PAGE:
This approval would then require the parties to vary the term of the particular lease to comply with the conditions of WAPC's approval.
Given this policy, we do not recommend that parties enter into long term leasing or licensing arrangements for any term longer than 99 years (including options).
What is the building exception?
As noted above, under section 136(3) of the Planning Act, WAPC approval is not required for long term leases and licences to occupy buildings where such buildings are or will be constructed in accordance with a building licence issued by the relevant local government authority.
Section 136(4) of the Planning Act states that a "portion" of a building includes the area outside the building where:
- the area is the subject of the same lease or licence to occupy as the lease or licence of the building itself; and
- the area is used for any purpose of "ingress to or egress from that whole or portion, advertising, parking vehicles, storing goods, loading or unloading goods or passengers or for any other purpose necessary or desirable for the convenience occupation of that whole or portion."
This means that where the area outside the building is for a purpose necessary for the "convenient occupation" of the building (such as access to the building, car parks, loading bays) then a long term lease or licence to occupy the building does not require WAPC's approval even though the leased premises includes areas outside of the building envelope.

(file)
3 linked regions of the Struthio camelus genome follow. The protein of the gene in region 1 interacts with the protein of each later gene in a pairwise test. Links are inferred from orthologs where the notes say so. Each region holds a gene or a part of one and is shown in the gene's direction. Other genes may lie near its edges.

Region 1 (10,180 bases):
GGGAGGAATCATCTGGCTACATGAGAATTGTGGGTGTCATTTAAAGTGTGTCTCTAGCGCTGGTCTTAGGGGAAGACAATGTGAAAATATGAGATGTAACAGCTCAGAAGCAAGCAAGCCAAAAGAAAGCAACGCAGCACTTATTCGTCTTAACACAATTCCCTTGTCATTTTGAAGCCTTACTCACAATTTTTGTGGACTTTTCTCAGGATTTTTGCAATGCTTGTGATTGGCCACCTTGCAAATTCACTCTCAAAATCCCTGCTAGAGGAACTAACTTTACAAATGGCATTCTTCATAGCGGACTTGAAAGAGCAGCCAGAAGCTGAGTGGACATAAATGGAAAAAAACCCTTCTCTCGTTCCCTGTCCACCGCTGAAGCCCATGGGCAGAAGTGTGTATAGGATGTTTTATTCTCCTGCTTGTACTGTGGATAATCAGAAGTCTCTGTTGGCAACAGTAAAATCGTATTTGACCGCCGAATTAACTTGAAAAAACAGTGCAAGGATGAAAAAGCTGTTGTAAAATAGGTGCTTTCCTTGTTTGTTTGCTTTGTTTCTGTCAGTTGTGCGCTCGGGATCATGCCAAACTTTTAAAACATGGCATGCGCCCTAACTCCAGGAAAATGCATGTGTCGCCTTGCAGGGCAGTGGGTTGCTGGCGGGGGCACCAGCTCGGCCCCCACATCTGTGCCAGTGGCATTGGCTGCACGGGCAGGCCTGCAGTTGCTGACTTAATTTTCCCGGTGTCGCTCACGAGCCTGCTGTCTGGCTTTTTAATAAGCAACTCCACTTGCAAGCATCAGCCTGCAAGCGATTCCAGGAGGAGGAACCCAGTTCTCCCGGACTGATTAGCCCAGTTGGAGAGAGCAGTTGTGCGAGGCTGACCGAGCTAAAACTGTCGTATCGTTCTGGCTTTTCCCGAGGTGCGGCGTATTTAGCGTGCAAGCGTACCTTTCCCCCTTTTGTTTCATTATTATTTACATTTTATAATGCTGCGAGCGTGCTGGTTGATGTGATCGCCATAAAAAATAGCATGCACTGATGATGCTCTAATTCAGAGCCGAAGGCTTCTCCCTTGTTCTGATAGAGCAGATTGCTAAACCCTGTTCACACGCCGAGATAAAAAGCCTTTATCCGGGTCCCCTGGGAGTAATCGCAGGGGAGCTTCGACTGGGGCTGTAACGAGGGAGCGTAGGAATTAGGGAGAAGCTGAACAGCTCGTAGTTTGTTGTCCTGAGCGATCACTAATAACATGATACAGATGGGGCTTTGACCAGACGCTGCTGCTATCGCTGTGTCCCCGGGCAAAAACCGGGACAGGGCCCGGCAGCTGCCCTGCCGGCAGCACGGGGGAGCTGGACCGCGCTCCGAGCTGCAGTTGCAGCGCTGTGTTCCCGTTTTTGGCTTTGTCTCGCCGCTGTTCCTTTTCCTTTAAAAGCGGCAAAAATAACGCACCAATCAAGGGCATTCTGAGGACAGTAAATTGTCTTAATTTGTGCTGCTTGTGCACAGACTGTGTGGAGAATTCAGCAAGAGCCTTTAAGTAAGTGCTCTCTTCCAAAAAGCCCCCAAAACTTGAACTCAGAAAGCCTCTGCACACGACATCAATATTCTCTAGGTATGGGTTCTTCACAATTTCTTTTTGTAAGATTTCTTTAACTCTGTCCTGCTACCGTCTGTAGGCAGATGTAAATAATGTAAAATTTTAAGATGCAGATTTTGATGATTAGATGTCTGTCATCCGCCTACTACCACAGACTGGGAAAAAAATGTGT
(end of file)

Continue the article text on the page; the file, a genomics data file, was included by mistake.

There remains, however, some ambiguity as to how to determine whether an area outside a building envelope constitutes "convenient occupation".
Contrasting examples which were raised by an officer at WAPC with us recently was that a long term supermarket lease of a store within a shopping centre with associated customer parking fell within the exception and would not require WAPC consent; however, a long term home wares warehouse lease with associated car parking and an adjacent garden centre did not fall within the exception on the basis that the garden centre was not necessary for the "convenient occupation" of the building. In other words, the home wares example requires WAPC approval.
The critical aspect, then, is determining whether the area and purpose of the leased or licensed land in addition to the leased or licensed building falls within either a specified exception in section 136(4) of the Planning Act, or is for the "convenient occupation" of the building.
Where there are reasonable concerns that the areas that form part of the lease or licence do not fall within the scope of the exception for external areas, we consider it prudent to apply to WAPC for approval (or confirmation that WAPC approval is not required) given that the legal effect of not obtaining WAPC approval where required is that the lease or licence becomes void, and the costs for seeking approval are fairly minimal.